As you probably know, any entity that offers medical services to patients collects and processes each patient’s personal data. This information is either regular or sensitive and both are subject to legal protection, therefore, so medical facilities must comply with restrictive personal data protection requirements so as not to harm the patient. What does this involve?
The following article is part of a series devoted to the practical approach to the management of a medical facility and the process of treatment of the patient. Read also: Medical records in practice
The issue of personal data protection is regulated by the Act of 10 May 2018 in Poland. According to its content, all information relating to an identified or identifiable person is protected. How does it relate to patient health data?
The Act specifically indicates that medical data include all information about the physical and mental state of the patient, such as data on past diseases, the degree of disability or the risk of illness in the future. In each facility, due to the obligation to keep patient medical records, the data obtained and processed are both ordinary and sensitive data regarding the state of health and the provision of health services. The latter are subject to the provisions of the GDPR.
GDPR and medical registration
A special place for the processing of a patient’s personal data is registration in a medical facility. This is where conversations with patients (telephone or face-to-face) take place, which often require sensitive data. The patient’s personal data may also be registered in the form of paper or electronic medical records.
How to reduce the risk of data leakage and thus increase data security in your medical facility? Below are some basic rules that are worth implementing.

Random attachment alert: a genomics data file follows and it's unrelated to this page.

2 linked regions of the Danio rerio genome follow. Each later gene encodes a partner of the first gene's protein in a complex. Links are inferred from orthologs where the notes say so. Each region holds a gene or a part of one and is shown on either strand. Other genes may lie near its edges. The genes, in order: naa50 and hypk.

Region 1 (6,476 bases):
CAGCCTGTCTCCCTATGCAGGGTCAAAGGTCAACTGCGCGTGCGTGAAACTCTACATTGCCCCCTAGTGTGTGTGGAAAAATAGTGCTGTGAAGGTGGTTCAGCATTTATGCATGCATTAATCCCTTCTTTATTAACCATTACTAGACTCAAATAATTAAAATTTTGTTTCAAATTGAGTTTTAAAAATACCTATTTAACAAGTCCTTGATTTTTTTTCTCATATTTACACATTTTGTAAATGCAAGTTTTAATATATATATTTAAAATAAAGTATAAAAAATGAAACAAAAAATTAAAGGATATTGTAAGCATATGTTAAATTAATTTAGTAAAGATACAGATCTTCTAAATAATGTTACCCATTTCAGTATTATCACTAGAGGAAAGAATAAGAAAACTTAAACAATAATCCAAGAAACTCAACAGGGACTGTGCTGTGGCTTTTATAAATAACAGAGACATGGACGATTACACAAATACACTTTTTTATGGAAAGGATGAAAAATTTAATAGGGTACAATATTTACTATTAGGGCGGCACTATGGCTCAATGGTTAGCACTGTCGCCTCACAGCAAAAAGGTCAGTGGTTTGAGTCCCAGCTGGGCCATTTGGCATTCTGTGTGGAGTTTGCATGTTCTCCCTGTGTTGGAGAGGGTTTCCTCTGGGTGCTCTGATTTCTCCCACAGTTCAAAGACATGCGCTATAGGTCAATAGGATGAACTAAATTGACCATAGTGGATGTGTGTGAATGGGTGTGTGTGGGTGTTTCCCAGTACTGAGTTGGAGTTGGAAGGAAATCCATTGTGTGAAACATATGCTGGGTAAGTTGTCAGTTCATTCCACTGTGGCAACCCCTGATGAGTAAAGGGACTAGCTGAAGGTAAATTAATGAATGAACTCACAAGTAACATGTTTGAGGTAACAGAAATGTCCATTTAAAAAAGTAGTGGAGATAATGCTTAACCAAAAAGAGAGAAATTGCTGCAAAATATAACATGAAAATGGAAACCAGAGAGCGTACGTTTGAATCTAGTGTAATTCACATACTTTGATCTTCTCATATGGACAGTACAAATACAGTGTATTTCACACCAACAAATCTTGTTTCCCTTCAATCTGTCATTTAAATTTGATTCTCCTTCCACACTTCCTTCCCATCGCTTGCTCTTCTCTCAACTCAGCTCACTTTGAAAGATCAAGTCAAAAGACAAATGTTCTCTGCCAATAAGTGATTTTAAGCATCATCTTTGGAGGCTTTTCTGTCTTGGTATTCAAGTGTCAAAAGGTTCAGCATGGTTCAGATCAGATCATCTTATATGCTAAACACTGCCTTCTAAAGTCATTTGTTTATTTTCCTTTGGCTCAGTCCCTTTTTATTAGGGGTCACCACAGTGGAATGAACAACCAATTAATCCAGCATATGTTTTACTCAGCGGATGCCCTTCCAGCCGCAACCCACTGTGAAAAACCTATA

Appoint a Data Protection Officer (DPO)
According to the Act, entities processing special categories of personal data, including medical data, on a large scale are obliged to appoint a DPO.
Develop procedures to prepare facility employees for the implementation of the GDPR regulations.
Remember about staff training
Training should not only include working according to the principles of the GDPR. Remember also the principles of a clean desk and a clean screen. They allow you to organize the workplace in such a way that personal data are not available in the sight of other patients during a visit to the medical registration. Take care to turn files with the text side facing the tabletop and/or use protective overlays on the monitor.
Develop a procedure in the event of a violation of the GDPR
It is a real must-have for any medical facility. The system for reporting and assessing infringements should ensure the smooth flow of information. Remember that, if a breach has actually occurred, the law leaves only 72 hours to report the incident to the President of the Office for Personal Data Protection.
Keep it confidential
Try moving phone service to a separate room, so that the content of the conversation is not audible to outsiders. If you do not have such a possibility, organize a separate workplace. Try not to allow a situation in which the patient served by phone hears the data taken from the patient at the window or vice versa. Be careful not to repeat sensitive data aloud. As part of the confirmation, it is better to ask the patient again for information.
Keeping medical records, managing them, and protecting the patient’s personal data are special responsibilities for medical facilities. Violation of the established rules may result in a violation of the provisions on the protection of personal data, and thus criminal consequences.
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